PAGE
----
Author Lidia Yuknavotich’s words come to mind as well: “They should read everything they can get their hands on. What they love, what they hate, all of it. You wouldn’t jump into an empty pool, would you? Literature is the medium. You have to swim in it.”
Pre COVID, I sometimes put Serena’s philosophy into practice at Barnes & Noble— gathering a tall stack of reading materials and transporting them to the cozy chair by the Starbucks fireplace. After ordering a peppermint hot coco I’d then pore through them while trying to soak in as much as I could. The magazines, with topics spanning from bird-watching to mountaineering to geology, were ones I wouldn’t ordinarily purchase. When reading them next to the fireplace though, my brain delighted in unexpected knowledge.
Many people have something to teach us, I believe. Serena believes this too.
We talk about how watching movies that fall outside your typical “genre” can also be a way of pushing past confirmation bias. Humans are wired to pay more attention to information or content that bolsters our preexisting worldview. I’ve found though that seeing a movie that really confuses or challenges me pushes me out of that mindset, and can result in learning.
Author Jenny O’Dell also highlights why this is a positive thing: “Corralled by our filter bubbles and branded identities, we’re running the risk of never being surprised, challenged, or changed—never seeing anything outside of ourselves, including our own privilege,” she writes.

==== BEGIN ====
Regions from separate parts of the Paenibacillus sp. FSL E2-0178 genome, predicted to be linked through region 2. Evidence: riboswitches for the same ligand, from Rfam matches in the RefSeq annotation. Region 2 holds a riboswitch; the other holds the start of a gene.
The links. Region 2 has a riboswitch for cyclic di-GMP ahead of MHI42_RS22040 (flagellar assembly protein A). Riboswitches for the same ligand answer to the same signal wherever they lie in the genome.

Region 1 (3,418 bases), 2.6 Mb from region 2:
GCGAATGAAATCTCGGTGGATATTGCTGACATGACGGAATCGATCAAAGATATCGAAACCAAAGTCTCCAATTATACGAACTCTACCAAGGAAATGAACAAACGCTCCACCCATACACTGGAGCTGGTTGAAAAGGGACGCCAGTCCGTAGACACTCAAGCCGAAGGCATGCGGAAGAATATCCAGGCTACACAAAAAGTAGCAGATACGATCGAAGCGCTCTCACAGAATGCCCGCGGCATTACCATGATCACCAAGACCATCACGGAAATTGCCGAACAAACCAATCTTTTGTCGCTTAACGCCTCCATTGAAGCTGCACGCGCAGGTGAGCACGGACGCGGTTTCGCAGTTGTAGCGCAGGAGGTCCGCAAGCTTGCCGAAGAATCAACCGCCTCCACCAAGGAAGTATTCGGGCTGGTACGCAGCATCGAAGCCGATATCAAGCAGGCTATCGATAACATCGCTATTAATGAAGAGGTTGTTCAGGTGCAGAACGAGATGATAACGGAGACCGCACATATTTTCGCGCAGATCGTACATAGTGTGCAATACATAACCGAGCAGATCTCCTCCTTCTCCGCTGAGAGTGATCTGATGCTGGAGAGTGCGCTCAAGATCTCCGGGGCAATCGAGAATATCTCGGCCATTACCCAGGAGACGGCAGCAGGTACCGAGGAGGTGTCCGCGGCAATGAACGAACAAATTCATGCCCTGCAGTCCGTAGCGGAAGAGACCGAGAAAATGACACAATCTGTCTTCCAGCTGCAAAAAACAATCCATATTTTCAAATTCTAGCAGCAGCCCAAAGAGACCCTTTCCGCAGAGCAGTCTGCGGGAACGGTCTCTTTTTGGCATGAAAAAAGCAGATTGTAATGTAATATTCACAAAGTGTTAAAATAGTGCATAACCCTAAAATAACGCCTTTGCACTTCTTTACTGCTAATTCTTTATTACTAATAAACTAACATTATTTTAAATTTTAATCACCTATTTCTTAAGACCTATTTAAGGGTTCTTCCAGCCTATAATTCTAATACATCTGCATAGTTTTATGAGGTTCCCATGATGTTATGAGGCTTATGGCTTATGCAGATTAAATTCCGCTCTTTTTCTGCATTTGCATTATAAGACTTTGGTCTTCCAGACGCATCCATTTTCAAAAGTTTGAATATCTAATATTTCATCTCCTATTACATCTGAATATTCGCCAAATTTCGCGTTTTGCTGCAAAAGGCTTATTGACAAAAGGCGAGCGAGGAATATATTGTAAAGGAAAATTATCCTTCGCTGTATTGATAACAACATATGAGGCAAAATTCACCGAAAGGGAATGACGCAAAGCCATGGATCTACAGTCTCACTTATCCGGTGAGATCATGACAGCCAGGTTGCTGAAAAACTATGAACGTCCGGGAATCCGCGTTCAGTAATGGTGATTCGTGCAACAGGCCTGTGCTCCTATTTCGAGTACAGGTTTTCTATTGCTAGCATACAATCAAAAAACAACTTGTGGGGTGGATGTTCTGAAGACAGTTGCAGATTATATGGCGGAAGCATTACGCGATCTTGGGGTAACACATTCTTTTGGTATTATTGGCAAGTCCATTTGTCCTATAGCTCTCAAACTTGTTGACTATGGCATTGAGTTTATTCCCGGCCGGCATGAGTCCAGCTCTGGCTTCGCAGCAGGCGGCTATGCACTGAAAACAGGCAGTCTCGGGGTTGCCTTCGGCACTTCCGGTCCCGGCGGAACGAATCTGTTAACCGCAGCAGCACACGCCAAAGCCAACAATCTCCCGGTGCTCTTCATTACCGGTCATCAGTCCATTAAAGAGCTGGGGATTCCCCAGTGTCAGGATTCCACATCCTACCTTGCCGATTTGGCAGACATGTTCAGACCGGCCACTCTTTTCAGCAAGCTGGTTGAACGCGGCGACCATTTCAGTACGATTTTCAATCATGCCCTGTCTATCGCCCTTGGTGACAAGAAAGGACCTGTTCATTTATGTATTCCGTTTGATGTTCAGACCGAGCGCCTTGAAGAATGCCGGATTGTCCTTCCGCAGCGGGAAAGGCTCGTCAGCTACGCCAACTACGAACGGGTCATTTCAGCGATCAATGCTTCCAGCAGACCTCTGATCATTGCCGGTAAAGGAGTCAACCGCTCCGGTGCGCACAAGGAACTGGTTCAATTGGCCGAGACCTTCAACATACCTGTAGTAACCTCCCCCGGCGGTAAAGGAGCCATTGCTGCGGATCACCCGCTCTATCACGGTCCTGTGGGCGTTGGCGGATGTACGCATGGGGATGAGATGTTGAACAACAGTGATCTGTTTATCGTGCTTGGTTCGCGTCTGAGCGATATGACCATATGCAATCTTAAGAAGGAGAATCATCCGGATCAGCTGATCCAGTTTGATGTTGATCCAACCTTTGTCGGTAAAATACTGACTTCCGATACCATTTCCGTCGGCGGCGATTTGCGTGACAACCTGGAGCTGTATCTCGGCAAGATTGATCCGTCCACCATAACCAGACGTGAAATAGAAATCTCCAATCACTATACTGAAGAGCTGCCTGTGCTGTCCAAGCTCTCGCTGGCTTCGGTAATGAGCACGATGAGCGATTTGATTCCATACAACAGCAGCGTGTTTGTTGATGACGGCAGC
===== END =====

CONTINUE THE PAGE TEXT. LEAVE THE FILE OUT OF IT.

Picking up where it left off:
I think Serena’s mentality towards movies can extend into a more general life philosophy. Imagine if we pushed past confirmation bias in other realms of our daily worlds.
What if we engaged with people we didn’t immediately like, who may turn out to house some hidden treasures?
What if we prodded deeper into an argument or belief when our knee-jerk reaction is to reject and run away from it?
I don’t believe that doing this is equivalent to jumping ship and converting to an entirely new mode of thinking. Nor does it have to mean mindlessly absorbing “the opposing side’s” every word while abandoning your pre-existing beliefs.
Rather, it can simply mean incorporating new beliefs into your current repertoire. It can mean perhaps accommodating. It can mean allowing for the possibility that your thinking may ever so slightly shift without morphing altogether, or changing at a more fundamental level.
I think there’s definitely a such thing as letting in too much though. We all have limited time and attention, after all—and a critical lens (plus skepticism in general) can protect against the surplus of stimuli that threaten to steal bits of these finite resources at every turn.
Saying no to some things is also important for achieving depth and forging a sense of self. As Mark Manson, author of The Subtle Art of Not Giving a Fuck, wrote: “Rejection is an inherent and necessary part of maintaining our values, and therefore our identity. We are defined by what we choose to reject. And if we reject nothing (perhaps in fear of being rejected by something ourselves), we essentially have no identity at all.”
Your homework for tonight, LyftTales readers: go see a bad movie and tell me everything you didn’t like about it. Ditch your family, your kids, your partner, your house chores, your whatever else for Tommy Wiseau.
Or bring them along with you, if they’re up for the challenge of pushing past their confirmation biases too.
If you liked this post, please share it on social media! You can also follow us on IG @lyft_tales